Places...

By Robert Bickell

Alexander Achilleos is one unusual owner (and that’s a good thing).

When he opened his restaurant almost ten years ago, he included a most unique item in his business plan. No matter what happened, he was going to donate 10% of all his profits to charity. Many restaurant owners contribute to all kinds of good causes, but very few are willing to specify a fixed and absolute figure of 10%. Ten percent of anything in the restaurant business can make or break you. 10% pays a lot of bills and almost always feels better in your own pocket. It’s a noble gesture, but little things like survival usually get in the way.

Alex Achilleos is not the type of guy who worries about survival. He’s a guy who knows exactly what he’s doing and his success tends to speak for itself. “My decision to donate to charity is perhaps a bit unusual, but it has been a very positive for my business. My employees appreciate it and they even get involved in selecting the charities that we support. My customers appreciate it, and it tends to attract people who feel the same way I do. I look at it this way – I’ve been here for some ten years and we’re still going strong. We’ve even opened a second location, so we must be doing something right.”

Alex grew-up in England and became very successful in his chosen field of architecture and design and found his niche designing hotels and restaurants. “I visited New York and fell in love with this City. In short order (the mid-90’s) I moved here, and also in short order, I got bored sitting around my studio apartment thinking of something productive to do. I actually opened the restaurant as sort of a hobby.”

I can hear the restaurant community groaning at the sound of the word “hobby”. Running a restaurant is not like collecting stamps or butterflies. It’s serious business, and in reality, Mr. Achilleos takes it more seriously than most.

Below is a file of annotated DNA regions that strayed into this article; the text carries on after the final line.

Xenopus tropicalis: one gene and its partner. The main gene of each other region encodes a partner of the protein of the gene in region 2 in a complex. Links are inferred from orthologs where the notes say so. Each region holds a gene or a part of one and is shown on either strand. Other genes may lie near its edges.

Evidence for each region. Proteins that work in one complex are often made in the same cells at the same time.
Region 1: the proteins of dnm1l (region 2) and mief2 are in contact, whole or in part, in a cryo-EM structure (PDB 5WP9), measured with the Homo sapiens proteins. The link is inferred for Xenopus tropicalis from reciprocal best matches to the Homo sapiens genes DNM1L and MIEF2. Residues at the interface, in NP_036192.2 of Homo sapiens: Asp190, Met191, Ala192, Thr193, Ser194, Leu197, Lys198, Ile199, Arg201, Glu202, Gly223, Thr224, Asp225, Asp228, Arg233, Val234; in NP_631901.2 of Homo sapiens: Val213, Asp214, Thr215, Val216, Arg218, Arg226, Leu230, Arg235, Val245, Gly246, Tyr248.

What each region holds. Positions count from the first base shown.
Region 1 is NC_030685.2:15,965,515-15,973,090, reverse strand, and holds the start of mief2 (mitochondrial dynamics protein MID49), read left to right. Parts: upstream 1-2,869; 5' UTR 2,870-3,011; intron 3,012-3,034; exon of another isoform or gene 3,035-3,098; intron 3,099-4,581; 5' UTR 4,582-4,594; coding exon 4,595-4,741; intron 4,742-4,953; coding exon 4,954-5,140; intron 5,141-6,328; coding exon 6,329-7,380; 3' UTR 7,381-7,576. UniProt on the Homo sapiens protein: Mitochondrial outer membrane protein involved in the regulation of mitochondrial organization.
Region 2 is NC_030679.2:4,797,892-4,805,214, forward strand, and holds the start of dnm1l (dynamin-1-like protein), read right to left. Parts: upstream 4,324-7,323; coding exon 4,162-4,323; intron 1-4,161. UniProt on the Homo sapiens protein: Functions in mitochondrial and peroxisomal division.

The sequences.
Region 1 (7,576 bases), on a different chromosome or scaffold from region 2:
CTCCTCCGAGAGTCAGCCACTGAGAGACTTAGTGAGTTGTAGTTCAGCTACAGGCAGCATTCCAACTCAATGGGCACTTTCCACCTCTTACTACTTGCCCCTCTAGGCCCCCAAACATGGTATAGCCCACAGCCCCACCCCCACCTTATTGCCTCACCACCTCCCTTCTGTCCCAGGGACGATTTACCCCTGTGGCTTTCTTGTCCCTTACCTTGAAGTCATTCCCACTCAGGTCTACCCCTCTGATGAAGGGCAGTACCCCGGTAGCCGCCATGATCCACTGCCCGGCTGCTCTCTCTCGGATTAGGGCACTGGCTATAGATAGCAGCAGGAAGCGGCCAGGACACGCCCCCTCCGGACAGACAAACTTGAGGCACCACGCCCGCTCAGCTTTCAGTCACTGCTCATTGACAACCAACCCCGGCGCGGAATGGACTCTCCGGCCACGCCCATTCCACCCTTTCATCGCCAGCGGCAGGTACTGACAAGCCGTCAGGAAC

“I think this business is really about consistency and attention to detail. We are doing today almost exactly what we were doing when we first opened. The overall restaurant scene has changed, but we have remained very consistent. It’s all about great food and superior service, and of course, value. We depend on our local neighborhood, and they have supported us for all these years. They are the people who really understand and appreciate the concept of consistency.”

“Inevitably, a restaurant is about the food and our menu has always stressed creativity with quality and of course, value. Some of our popular signature dishes include duck confit strudel with a plum hosin sauce; pan-roasted sea bass with a roasted winter vegetable medley and a dill butter sauce; roasted leg of lamb with Mediterranean-style roasted potatoes and French beans, and roasted onions au jus; and sautéed diver scallops over creamy polenta with a port wine sauce.”

“The Place on West 10th Street replicates all the things that have made the original location so successful. However, the big difference is the place itself. It’s more of an upscale environment and certainly more glamorous. It appeals to a new audience as well as our current customers because while the spirit of the restaurant is basically the same, the feel of the room is decidedly different. Both kitchens are under the direction of our chef, Quechol Elias, and it’s a wonderful opportunity for many of our employees to get involved in an exciting new concept.”

“I must admit that I was thrilled to see The Place included in the first edition of the New York City Michelin Guide. We have received our share of good press, but to have my little restaurant in the West Village included in their list of such prestigious establishments was a nice surprise. I could tell by their presentation that the Michelin people did their homework and spent some time in my restaurant. It always amazes me that we see so many international visitors in our restaurants, and I credit things like the Michelin Guide as well as significant coverage we have had in the airline magazines. We will always be dependent on our neighborhood, but one of the great benefits of being in New York is the incredible visitor market.”

And yes, I do plan to open more “Places” in the future. If you have two, you can easily have three, four or five as long as you continue to work your formula. At the moment, I have plenty enough to keep me busy and excited.”

The Place 310 West 4th Street, 212-924-2711

The Place on 10th 142 West 10th Street, 212-462-2880

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